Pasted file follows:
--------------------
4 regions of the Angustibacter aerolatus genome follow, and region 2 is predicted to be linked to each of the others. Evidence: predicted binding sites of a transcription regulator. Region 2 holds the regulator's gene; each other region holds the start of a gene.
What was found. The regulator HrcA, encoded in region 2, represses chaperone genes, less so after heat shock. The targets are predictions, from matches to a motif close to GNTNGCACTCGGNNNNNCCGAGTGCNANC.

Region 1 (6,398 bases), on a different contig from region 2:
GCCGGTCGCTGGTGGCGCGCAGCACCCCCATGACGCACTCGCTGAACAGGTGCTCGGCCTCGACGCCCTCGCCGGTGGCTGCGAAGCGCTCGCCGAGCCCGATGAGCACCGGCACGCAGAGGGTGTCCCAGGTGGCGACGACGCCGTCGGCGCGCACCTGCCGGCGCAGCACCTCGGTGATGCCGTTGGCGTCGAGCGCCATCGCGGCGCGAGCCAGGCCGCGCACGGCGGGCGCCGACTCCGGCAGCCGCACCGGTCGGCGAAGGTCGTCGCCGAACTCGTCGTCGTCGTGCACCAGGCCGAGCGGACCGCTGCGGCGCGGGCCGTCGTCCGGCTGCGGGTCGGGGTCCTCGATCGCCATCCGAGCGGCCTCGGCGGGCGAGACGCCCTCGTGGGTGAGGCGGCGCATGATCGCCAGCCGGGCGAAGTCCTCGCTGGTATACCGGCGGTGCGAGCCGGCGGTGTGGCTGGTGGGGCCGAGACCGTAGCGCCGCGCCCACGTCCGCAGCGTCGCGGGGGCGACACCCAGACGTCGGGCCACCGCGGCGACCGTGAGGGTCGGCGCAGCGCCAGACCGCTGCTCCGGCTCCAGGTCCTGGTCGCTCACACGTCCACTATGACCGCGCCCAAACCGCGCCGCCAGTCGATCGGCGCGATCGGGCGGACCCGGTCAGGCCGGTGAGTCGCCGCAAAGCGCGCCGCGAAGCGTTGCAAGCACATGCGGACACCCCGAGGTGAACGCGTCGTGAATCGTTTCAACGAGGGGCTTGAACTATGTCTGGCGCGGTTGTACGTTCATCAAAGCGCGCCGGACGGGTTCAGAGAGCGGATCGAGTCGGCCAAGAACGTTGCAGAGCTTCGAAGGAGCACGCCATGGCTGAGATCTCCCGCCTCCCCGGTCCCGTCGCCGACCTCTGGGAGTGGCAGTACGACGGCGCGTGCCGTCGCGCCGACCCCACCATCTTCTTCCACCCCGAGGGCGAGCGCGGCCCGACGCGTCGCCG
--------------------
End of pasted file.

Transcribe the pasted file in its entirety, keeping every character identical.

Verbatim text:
4 regions of the Angustibacter aerolatus genome follow, and region 2 is predicted to be linked to each of the others. Evidence: predicted binding sites of a transcription regulator. Region 2 holds the regulator's gene; each other region holds the start of a gene.
What was found. The regulator HrcA, encoded in region 2, represses chaperone genes, less so after heat shock. The targets are predictions, from matches to a motif close to GNTNGCACTCGGNNNNNCCGAGTGCNANC.

Region 1 (6,398 bases), on a different contig from region 2:
GCCGGTCGCTGGTGGCGCGCAGCACCCCCATGACGCACTCGCTGAACAGGTGCTCGGCCTCGACGCCCTCGCCGGTGGCTGCGAAGCGCTCGCCGAGCCCGATGAGCACCGGCACGCAGAGGGTGTCCCAGGTGGCGACGACGCCGTCGGCGCGCACCTGCCGGCGCAGCACCTCGGTGATGCCGTTGGCGTCGAGCGCCATCGCGGCGCGAGCCAGGCCGCGCACGGCGGGCGCCGACTCCGGCAGCCGCACCGGTCGGCGAAGGTCGTCGCCGAACTCGTCGTCGTCGTGCACCAGGCCGAGCGGACCGCTGCGGCGCGGGCCGTCGTCCGGCTGCGGGTCGGGGTCCTCGATCGCCATCCGAGCGGCCTCGGCGGGCGAGACGCCCTCGTGGGTGAGGCGGCGCATGATCGCCAGCCGGGCGAAGTCCTCGCTGGTATACCGGCGGTGCGAGCCGGCGGTGTGGCTGGTGGGGCCGAGACCGTAGCGCCGCGCCCACGTCCGCAGCGTCGCGGGGGCGACACCCAGACGTCGGGCCACCGCGGCGACCGTGAGGGTCGGCGCAGCGCCAGACCGCTGCTCCGGCTCCAGGTCCTGGTCGCTCACACGTCCACTATGACCGCGCCCAAACCGCGCCGCCAGTCGATCGGCGCGATCGGGCGGACCCGGTCAGGCCGGTGAGTCGCCGCAAAGCGCGCCGCGAAGCGTTGCAAGCACATGCGGACACCCCGAGGTGAACGCGTCGTGAATCGTTTCAACGAGGGGCTTGAACTATGTCTGGCGCGGTTGTACGTTCATCAAAGCGCGCCGGACGGGTTCAGAGAGCGGATCGAGTCGGCCAAGAACGTTGCAGAGCTTCGAAGGAGCACGCCATGGCTGAGATCTCCCGCCTCCCCGGTCCCGTCGCCGACCTCTGGGAGTGGCAGTACGACGGCGCGTGCCGTCGCGCCGACCCCACCATCTTCTTCCACCCCGAGGGCGAGCGCGGCCCGACGCGTCGCCG